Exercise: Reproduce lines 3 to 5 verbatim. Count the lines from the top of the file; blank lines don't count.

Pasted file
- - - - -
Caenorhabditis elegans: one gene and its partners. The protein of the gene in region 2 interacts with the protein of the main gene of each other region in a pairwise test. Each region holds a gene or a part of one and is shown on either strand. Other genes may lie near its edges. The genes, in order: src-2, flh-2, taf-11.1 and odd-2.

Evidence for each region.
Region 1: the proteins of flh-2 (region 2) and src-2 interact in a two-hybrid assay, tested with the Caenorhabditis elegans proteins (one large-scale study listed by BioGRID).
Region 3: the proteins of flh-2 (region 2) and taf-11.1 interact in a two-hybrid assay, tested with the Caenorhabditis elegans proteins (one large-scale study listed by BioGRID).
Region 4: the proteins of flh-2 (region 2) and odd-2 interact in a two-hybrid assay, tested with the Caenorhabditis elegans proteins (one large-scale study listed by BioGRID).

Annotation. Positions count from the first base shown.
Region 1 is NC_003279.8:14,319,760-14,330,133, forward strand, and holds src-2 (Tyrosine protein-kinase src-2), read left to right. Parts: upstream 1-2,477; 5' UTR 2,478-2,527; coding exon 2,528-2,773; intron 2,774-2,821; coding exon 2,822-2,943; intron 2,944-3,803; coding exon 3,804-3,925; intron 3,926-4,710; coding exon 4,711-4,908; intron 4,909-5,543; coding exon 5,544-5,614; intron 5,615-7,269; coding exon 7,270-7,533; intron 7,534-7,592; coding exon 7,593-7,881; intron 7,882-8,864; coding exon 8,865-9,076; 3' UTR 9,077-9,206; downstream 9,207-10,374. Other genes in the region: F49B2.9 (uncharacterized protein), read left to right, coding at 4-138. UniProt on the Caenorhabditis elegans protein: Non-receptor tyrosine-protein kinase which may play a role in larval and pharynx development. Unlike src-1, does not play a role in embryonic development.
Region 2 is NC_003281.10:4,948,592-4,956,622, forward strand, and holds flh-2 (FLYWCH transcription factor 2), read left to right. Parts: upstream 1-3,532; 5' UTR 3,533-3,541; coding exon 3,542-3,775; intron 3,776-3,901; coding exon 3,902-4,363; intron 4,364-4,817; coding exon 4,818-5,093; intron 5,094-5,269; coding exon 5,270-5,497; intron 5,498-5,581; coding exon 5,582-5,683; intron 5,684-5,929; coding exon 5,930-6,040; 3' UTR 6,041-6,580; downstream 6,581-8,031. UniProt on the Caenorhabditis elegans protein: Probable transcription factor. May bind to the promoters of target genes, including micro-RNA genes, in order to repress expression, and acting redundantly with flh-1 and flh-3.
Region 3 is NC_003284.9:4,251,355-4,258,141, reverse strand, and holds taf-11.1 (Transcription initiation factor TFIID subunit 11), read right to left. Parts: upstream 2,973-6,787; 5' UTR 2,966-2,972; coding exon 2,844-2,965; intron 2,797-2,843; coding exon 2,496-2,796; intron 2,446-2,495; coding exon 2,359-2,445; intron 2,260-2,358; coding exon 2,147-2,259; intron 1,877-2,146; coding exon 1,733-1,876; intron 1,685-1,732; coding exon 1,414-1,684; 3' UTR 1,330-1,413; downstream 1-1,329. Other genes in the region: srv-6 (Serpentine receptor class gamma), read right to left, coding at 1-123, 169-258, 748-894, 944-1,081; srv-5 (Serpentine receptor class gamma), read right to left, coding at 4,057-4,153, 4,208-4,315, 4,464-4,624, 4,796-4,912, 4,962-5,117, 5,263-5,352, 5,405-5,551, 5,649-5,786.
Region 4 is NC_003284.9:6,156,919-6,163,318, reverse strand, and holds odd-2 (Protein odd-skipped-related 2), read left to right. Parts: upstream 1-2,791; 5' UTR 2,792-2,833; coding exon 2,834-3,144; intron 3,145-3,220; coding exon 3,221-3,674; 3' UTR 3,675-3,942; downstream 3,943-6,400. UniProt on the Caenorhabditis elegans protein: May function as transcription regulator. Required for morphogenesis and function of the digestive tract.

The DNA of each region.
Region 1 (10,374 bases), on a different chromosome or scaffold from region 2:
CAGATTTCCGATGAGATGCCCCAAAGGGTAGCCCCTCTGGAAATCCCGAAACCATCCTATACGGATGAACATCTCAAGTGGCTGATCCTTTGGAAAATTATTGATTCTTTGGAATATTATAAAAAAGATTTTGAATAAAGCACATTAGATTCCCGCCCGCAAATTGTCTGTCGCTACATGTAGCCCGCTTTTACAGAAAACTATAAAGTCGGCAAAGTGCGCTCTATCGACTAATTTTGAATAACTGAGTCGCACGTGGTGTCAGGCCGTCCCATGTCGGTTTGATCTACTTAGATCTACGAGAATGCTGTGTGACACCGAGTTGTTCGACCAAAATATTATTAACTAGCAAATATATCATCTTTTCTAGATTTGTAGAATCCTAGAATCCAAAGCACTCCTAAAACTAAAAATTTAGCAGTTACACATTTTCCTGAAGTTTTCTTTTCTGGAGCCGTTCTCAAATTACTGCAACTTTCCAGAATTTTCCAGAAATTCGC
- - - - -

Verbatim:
Region 1: the proteins of flh-2 (region 2) and src-2 interact in a two-hybrid assay, tested with the Caenorhabditis elegans proteins (one large-scale study listed by BioGRID).
Region 3: the proteins of flh-2 (region 2) and taf-11.1 interact in a two-hybrid assay, tested with the Caenorhabditis elegans proteins (one large-scale study listed by BioGRID).
Region 4: the proteins of flh-2 (region 2) and odd-2 interact in a two-hybrid assay, tested with the Caenorhabditis elegans proteins (one large-scale study listed by BioGRID).